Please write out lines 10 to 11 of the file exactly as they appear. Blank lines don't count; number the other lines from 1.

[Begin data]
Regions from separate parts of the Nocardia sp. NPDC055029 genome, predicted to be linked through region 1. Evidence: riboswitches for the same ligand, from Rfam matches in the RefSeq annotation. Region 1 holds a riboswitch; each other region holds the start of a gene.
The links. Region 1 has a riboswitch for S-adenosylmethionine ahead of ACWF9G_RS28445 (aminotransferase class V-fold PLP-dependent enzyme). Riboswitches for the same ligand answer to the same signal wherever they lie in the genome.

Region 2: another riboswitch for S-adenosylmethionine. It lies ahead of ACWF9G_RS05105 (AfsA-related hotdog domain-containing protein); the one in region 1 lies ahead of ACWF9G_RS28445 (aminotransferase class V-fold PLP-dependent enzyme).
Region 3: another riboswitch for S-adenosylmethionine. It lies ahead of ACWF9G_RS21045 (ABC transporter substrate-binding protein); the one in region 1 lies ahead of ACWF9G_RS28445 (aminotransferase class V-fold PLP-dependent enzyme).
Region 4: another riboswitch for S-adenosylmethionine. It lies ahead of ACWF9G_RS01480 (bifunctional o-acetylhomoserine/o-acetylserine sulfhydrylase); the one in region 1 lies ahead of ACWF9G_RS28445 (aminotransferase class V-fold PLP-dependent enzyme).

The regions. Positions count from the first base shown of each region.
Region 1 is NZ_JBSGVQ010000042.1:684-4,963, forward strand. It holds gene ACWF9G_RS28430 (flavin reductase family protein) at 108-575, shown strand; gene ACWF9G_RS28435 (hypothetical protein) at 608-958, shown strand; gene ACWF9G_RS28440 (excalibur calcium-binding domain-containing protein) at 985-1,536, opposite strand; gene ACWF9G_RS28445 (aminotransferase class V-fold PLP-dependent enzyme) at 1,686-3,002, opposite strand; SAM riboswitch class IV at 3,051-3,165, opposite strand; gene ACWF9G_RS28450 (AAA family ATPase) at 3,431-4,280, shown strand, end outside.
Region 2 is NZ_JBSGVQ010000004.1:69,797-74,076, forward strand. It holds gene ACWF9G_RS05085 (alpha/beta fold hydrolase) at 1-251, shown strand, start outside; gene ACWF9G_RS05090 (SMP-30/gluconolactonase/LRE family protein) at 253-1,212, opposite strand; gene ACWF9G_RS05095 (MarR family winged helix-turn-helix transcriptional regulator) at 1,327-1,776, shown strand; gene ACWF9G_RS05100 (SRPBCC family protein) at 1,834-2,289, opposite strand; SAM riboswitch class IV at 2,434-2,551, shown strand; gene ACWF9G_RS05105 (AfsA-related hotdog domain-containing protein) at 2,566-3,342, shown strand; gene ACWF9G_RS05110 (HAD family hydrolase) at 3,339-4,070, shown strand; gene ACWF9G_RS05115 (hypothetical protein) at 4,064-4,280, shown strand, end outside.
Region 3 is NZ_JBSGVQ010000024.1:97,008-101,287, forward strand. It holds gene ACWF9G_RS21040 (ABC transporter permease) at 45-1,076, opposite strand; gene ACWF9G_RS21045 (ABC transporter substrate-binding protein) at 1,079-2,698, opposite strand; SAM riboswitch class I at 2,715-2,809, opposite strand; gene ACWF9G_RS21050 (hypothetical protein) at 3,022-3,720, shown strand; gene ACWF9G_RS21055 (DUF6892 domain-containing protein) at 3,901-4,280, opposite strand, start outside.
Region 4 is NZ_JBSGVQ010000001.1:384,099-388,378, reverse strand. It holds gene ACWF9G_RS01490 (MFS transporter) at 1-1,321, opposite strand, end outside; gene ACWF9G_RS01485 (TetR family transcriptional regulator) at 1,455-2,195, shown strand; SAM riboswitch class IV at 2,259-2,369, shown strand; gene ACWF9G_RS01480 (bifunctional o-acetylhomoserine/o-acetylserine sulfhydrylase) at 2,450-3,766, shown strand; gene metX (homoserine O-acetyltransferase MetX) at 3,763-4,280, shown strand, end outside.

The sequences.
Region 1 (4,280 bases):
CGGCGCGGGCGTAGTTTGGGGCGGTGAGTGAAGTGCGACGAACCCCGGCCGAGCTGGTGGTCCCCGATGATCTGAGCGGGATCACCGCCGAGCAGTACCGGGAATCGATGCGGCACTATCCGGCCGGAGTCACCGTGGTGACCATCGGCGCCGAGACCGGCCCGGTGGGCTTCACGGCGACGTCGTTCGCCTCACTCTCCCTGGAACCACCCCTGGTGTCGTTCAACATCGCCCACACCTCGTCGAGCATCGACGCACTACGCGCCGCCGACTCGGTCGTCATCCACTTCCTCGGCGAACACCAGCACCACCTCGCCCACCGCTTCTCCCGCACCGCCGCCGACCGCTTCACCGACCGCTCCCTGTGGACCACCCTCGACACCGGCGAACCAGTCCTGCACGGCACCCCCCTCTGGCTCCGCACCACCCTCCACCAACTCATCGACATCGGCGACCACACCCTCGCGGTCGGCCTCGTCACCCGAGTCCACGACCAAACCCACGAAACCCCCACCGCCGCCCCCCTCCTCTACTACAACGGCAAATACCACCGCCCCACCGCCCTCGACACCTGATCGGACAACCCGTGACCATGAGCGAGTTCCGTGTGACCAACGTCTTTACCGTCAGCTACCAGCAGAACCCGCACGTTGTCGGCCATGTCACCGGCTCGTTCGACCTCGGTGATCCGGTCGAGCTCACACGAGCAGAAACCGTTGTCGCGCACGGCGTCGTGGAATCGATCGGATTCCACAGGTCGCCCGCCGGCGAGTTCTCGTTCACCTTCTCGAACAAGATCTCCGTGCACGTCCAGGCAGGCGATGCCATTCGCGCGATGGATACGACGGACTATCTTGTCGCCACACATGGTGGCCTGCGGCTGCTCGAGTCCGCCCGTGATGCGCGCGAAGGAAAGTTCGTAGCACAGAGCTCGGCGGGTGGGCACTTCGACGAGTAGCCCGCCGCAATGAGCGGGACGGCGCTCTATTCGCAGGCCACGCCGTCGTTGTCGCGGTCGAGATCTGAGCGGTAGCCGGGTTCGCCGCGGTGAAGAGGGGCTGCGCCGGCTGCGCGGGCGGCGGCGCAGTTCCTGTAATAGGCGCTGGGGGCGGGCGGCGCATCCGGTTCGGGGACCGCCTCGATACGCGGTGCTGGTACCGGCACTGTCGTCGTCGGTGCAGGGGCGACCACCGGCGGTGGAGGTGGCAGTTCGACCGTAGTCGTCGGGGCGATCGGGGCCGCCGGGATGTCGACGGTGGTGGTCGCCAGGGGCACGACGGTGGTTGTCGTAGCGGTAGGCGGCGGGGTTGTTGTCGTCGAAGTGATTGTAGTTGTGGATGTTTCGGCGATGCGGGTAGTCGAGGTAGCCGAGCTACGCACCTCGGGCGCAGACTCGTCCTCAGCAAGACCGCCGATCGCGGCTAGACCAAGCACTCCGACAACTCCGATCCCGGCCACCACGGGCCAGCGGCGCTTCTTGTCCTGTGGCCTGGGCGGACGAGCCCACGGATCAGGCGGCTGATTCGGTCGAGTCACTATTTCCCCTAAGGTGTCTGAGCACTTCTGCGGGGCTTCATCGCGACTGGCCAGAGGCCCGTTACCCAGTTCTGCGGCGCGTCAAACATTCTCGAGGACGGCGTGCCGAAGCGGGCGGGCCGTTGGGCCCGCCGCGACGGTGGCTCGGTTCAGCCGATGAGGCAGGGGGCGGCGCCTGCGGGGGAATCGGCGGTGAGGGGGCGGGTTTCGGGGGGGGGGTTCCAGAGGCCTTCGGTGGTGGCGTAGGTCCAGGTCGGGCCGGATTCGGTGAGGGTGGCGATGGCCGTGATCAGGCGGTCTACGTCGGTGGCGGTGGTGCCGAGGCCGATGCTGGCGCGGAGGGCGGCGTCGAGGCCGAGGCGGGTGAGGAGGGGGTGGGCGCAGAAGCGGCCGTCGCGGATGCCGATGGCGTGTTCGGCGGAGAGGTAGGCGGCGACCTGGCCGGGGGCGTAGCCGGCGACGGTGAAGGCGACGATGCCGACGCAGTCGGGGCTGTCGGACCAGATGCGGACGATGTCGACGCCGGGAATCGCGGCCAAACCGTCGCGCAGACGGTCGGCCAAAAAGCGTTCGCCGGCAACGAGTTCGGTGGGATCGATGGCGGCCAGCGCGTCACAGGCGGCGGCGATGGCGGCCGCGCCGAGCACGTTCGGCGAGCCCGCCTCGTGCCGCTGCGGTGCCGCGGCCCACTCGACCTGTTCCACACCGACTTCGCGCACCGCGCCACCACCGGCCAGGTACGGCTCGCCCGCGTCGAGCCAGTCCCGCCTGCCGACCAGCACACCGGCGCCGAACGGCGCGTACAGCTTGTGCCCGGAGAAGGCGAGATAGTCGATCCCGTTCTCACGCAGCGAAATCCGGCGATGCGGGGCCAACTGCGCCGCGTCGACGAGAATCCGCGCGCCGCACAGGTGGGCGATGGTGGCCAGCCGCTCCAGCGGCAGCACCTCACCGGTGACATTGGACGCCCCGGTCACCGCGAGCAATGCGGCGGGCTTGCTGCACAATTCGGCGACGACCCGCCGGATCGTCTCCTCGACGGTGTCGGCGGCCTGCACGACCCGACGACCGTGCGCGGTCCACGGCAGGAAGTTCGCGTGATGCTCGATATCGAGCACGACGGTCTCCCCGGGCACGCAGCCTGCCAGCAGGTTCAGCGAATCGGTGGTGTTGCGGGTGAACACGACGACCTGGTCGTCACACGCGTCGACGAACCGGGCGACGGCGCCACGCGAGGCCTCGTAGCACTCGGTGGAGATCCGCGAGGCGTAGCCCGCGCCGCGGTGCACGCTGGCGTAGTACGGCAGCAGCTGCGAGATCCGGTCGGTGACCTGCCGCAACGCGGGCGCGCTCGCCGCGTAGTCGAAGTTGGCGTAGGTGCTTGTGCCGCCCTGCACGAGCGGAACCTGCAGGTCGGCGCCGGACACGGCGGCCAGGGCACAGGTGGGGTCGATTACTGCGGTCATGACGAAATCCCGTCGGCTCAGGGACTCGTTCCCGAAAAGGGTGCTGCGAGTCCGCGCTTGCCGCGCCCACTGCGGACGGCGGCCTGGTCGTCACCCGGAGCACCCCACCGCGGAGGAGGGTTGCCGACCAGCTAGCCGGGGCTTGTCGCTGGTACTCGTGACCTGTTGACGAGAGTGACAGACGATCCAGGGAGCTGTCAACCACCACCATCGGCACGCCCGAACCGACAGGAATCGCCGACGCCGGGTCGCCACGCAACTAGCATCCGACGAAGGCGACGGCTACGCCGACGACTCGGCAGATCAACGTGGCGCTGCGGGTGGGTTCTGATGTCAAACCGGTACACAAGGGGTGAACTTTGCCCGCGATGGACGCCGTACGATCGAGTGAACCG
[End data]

Region 4 is NZ_JBSGVQ010000001.1:384,099-388,378, reverse strand. It holds gene ACWF9G_RS01490 (MFS transporter) at 1-1,321, opposite strand, end outside; gene ACWF9G_RS01485 (TetR family transcriptional regulator) at 1,455-2,195, shown strand; SAM riboswitch class IV at 2,259-2,369, shown strand; gene ACWF9G_RS01480 (bifunctional o-acetylhomoserine/o-acetylserine sulfhydrylase) at 2,450-3,766, shown strand; gene metX (homoserine O-acetyltransferase MetX) at 3,763-4,280, shown strand, end outside.

The sequences.